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Lava gushes from Philippine volcano

TAGAYTAY, Philippines (AP) — Red-hot lava gushed out of a volcano near the Philippine capital on Monday, as thousands of people fled the area through heavy ash. Experts warned that the eruption could get worse and plans were being made to evacuate hundreds of thousands.

Clouds of ash blew more than 62 milesnorth of the Taal volcano, reaching Manila, the bustling capital, and forcing the shutdown of the country’s main airport, with more than 500 flights canceled so far.

There have been no reports of casualties or major damage from the eruption, which began Sunday.

Police said more than 13,000 villagers had moved to evacuation centers in the hard-hit province of Batangas and nearby Cavite province, but officials expect the number to swell with hundreds of thousands more being brought out of harm’s way.

The current evacuation numbers are likely higher since local authorities are busy helping displaced people before notifying the national agency that is collating the figures. Some residents could not move out of ash-blanketed villages due to a lack of transport and poor visibility, while others were refusing to leave their homes and farms.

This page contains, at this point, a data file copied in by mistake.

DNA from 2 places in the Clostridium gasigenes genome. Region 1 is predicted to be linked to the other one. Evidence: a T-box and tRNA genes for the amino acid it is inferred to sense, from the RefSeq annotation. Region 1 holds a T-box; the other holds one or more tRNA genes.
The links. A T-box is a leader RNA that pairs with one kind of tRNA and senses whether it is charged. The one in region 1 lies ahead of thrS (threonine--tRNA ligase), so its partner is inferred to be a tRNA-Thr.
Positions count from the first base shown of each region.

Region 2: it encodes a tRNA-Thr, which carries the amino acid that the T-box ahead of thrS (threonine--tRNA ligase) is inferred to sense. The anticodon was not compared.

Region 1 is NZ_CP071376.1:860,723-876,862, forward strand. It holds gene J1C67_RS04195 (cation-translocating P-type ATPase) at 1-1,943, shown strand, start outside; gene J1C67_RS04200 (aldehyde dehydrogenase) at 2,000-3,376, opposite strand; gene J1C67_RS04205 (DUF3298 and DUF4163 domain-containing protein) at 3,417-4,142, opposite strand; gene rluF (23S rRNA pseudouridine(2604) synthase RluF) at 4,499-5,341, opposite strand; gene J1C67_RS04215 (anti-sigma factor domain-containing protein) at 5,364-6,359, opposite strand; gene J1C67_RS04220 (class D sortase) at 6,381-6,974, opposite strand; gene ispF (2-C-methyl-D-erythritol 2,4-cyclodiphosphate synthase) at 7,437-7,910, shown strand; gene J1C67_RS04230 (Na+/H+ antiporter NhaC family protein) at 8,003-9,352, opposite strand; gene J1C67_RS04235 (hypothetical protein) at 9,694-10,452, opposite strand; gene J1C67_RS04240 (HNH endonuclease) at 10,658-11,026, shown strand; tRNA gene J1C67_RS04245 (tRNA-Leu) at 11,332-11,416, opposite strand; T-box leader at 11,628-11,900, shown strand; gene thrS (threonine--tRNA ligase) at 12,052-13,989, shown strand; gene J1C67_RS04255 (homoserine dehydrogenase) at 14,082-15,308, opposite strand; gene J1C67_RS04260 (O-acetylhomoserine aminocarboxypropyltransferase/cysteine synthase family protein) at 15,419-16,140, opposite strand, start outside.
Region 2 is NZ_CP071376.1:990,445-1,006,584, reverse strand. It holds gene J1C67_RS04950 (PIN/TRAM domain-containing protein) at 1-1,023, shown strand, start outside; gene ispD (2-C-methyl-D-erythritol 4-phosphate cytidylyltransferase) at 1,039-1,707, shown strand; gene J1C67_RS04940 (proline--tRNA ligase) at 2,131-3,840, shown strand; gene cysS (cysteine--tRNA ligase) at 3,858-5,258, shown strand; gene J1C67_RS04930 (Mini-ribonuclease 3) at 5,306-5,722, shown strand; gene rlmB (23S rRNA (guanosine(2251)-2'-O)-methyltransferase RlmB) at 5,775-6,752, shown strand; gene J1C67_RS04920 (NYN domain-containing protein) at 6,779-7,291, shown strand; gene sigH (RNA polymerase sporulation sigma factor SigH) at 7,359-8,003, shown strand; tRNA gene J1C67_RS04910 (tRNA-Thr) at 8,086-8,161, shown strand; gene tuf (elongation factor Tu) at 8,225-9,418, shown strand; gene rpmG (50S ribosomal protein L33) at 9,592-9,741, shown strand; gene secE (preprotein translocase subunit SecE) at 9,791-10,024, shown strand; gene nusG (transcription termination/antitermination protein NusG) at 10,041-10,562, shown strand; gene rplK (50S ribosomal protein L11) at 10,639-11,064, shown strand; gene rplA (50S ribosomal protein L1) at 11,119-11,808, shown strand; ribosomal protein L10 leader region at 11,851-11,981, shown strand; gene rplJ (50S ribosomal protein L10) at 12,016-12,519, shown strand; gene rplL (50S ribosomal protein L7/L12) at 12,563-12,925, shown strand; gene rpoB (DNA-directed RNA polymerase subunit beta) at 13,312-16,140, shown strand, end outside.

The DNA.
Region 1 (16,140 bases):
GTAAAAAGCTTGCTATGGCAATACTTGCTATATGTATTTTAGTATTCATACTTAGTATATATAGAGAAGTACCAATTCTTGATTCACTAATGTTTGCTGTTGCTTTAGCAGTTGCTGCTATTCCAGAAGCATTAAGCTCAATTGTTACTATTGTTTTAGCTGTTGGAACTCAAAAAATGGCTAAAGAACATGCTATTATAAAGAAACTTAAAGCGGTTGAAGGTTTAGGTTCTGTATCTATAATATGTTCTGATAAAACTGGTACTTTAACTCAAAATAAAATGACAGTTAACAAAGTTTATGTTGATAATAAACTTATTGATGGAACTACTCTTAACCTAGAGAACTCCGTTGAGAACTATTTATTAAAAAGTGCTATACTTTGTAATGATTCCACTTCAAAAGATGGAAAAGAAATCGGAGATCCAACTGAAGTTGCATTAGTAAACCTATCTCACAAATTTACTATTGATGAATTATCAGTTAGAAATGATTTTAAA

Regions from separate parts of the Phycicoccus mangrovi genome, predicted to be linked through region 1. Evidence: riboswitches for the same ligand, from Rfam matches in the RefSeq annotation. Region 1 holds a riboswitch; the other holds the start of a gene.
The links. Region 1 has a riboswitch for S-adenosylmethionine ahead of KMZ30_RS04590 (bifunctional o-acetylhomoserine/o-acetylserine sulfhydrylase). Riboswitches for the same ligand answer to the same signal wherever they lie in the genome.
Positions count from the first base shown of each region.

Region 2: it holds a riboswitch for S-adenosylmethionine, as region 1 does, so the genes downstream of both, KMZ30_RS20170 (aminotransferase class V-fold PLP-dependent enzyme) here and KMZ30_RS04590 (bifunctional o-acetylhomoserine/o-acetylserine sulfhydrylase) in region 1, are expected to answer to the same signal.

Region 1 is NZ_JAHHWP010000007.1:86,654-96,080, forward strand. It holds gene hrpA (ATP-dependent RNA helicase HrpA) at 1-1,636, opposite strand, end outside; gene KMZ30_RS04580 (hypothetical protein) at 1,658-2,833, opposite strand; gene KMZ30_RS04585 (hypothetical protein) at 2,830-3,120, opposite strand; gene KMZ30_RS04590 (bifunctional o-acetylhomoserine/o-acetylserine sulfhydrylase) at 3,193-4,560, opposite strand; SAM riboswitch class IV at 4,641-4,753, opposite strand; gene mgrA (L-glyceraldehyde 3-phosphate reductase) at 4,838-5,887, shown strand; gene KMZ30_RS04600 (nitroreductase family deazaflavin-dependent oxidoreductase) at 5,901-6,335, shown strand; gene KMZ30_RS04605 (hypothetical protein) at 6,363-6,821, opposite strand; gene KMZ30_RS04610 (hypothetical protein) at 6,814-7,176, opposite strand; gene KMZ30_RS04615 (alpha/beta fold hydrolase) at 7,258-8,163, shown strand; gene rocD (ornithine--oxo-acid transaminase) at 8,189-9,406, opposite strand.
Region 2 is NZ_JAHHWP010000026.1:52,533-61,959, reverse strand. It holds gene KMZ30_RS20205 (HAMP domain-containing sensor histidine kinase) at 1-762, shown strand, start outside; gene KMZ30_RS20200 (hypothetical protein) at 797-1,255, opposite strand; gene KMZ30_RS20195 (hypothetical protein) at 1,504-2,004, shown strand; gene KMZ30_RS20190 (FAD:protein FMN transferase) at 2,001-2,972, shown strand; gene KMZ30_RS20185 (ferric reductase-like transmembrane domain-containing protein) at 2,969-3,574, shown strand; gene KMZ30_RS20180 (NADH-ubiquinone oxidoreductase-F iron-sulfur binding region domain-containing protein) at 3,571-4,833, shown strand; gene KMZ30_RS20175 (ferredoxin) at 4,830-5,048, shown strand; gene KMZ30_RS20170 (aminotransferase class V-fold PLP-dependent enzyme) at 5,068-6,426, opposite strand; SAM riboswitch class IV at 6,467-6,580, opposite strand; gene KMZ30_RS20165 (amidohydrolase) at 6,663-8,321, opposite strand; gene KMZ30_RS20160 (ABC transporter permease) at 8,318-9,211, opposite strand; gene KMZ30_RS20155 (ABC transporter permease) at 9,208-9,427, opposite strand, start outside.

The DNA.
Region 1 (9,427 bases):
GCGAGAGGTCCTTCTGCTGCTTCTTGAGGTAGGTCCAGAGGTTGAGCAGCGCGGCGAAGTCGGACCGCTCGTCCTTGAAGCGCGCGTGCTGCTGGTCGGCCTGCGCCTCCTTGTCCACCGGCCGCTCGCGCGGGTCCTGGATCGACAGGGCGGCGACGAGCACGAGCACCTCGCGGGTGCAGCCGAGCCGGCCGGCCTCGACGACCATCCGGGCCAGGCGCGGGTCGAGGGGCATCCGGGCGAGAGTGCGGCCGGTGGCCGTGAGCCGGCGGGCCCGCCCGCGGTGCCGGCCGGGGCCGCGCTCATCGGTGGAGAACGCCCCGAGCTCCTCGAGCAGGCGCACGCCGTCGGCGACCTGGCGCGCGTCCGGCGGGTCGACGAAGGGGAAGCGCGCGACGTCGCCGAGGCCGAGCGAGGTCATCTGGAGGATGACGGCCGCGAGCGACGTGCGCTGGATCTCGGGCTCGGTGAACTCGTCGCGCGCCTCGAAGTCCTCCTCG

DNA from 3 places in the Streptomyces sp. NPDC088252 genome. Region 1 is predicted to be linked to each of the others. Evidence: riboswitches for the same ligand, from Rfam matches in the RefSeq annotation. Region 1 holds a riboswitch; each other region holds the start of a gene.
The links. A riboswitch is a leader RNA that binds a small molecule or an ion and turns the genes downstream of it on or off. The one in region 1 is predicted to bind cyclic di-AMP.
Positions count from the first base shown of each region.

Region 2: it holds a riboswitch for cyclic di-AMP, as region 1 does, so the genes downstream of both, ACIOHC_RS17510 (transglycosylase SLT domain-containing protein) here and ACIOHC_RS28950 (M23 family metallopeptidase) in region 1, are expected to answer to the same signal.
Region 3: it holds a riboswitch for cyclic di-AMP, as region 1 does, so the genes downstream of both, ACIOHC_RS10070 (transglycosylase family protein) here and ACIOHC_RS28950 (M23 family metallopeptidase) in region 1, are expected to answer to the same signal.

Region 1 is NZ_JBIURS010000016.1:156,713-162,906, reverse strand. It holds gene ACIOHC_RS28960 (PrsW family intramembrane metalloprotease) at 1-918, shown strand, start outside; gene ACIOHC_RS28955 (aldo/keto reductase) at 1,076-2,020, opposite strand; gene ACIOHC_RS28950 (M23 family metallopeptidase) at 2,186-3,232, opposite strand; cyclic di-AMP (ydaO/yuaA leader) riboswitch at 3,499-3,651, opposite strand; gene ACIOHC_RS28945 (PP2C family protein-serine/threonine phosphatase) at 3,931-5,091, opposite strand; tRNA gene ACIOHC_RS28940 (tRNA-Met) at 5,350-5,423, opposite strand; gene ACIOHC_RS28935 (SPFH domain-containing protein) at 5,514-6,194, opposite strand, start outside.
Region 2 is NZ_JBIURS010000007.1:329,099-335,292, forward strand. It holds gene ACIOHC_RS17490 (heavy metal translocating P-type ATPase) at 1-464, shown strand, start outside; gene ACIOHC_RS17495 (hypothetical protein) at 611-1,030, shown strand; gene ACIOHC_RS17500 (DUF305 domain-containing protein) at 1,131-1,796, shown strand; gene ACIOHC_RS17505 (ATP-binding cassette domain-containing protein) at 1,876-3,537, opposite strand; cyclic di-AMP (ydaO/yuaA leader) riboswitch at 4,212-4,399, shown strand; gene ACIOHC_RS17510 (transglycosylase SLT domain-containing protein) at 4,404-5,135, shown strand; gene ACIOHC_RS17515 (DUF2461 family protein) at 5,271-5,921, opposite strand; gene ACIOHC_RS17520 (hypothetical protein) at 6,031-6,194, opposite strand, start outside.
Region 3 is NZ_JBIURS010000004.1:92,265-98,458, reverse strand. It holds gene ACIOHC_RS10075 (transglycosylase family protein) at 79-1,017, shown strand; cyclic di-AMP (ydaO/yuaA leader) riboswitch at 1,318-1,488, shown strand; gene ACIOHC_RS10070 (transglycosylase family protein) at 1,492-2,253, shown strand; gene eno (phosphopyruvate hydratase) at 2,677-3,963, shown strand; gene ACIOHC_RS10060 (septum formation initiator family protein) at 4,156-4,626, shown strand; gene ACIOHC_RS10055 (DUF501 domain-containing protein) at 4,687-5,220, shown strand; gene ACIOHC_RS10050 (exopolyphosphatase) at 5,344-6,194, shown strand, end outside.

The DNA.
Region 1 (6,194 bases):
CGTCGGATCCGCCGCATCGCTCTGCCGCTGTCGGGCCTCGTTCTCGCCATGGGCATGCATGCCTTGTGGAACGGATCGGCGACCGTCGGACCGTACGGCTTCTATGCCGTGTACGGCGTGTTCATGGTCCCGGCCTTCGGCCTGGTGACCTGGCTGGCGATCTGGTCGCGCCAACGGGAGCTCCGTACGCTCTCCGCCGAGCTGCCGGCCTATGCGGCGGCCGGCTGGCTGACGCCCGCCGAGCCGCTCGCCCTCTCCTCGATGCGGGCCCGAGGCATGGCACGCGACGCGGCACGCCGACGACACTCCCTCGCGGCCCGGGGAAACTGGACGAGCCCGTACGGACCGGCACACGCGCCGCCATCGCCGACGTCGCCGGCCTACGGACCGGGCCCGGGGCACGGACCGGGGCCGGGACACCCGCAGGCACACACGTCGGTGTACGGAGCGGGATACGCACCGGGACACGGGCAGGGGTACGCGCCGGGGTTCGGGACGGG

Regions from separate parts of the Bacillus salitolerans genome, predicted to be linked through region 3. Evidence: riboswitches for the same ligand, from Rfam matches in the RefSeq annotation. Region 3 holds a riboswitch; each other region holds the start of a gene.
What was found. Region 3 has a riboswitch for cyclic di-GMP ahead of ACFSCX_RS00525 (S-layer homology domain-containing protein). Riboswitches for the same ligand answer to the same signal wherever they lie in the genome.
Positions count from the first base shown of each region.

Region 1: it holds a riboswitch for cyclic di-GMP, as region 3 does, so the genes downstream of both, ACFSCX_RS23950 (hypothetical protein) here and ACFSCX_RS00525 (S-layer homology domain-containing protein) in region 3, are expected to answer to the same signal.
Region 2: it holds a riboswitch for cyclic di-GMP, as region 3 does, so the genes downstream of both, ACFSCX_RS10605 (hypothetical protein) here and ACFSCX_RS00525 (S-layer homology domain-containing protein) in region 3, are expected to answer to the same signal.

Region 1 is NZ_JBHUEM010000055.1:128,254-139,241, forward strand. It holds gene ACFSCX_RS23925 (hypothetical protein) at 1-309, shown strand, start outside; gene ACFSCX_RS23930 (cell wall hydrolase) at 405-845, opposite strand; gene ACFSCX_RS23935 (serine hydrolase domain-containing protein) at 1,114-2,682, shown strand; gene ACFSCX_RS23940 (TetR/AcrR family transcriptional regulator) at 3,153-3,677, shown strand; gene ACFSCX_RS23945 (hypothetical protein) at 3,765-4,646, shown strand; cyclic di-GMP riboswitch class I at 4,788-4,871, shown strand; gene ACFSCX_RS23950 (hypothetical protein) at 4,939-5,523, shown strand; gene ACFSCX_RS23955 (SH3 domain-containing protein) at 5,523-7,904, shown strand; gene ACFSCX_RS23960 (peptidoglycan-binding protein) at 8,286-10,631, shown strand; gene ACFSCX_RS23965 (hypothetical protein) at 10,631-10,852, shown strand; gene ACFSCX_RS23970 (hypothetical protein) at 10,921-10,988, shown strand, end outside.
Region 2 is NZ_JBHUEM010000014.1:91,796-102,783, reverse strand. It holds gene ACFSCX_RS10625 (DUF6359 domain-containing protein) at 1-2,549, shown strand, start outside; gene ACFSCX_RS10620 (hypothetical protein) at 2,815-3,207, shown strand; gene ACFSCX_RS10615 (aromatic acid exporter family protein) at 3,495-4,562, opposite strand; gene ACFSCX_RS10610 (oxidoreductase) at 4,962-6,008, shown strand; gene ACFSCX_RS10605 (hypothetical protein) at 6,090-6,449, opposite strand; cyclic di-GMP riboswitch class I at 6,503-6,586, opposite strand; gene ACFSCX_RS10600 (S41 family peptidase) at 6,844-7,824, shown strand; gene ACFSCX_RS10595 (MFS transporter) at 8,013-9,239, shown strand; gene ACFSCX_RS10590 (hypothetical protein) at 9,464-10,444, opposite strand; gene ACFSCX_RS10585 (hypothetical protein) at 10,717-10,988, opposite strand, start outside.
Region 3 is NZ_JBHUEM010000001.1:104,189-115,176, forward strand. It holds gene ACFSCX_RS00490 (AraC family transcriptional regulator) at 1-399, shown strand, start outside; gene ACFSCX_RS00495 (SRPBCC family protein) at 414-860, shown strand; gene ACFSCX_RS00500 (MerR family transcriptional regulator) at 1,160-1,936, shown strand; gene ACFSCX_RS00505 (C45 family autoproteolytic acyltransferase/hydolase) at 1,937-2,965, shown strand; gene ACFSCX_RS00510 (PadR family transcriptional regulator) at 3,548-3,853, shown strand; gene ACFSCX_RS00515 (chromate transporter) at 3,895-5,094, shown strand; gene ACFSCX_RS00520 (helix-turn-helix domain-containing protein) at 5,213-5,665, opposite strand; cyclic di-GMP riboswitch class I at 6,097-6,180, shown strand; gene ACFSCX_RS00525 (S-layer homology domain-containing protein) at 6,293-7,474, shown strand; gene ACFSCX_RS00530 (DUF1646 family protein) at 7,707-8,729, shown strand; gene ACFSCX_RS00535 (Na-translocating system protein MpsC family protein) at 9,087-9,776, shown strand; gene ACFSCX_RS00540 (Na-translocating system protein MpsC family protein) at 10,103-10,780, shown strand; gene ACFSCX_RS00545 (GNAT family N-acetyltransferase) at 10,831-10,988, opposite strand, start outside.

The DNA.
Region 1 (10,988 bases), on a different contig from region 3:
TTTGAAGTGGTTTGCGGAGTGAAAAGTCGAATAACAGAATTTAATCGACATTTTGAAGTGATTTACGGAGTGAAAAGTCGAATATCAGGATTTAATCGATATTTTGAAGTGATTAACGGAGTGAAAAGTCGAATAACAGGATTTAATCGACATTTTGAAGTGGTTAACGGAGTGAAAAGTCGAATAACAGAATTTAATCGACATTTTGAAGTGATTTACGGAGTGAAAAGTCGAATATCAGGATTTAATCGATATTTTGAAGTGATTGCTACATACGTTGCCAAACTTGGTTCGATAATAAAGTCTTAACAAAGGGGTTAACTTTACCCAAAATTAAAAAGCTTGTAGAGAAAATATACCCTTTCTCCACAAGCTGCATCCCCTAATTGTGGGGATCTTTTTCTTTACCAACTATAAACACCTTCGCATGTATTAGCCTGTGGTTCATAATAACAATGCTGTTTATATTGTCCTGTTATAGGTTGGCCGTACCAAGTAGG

“We have a problem, our people are panicking due to the volcano because they want to save their livelihood, their pigs and herds of cows,” Mayor Wilson Maralit of Balete town told DZMM radio. “We’re trying to stop them from returning and warning that the volcano can explode again anytime and hit them.”

Maralit, whose town lies along the shoreline of Taal Lake surrounding the erupting volcano, appealed for troops and additional police to be deployed to stop distraught residents from sneaking back to their high-risk villages.

Several planes stranded at Manila’s airport may be allowed to take off Monday once they are cleaned of ash and authorities are sure an easterly shift in ash-laden wind away from the capital would not revert, airport general Ed Monreal told a news conference. The airport cannot accommodate incoming flights until stranded aircraft fly out and free up parking bays, he said.

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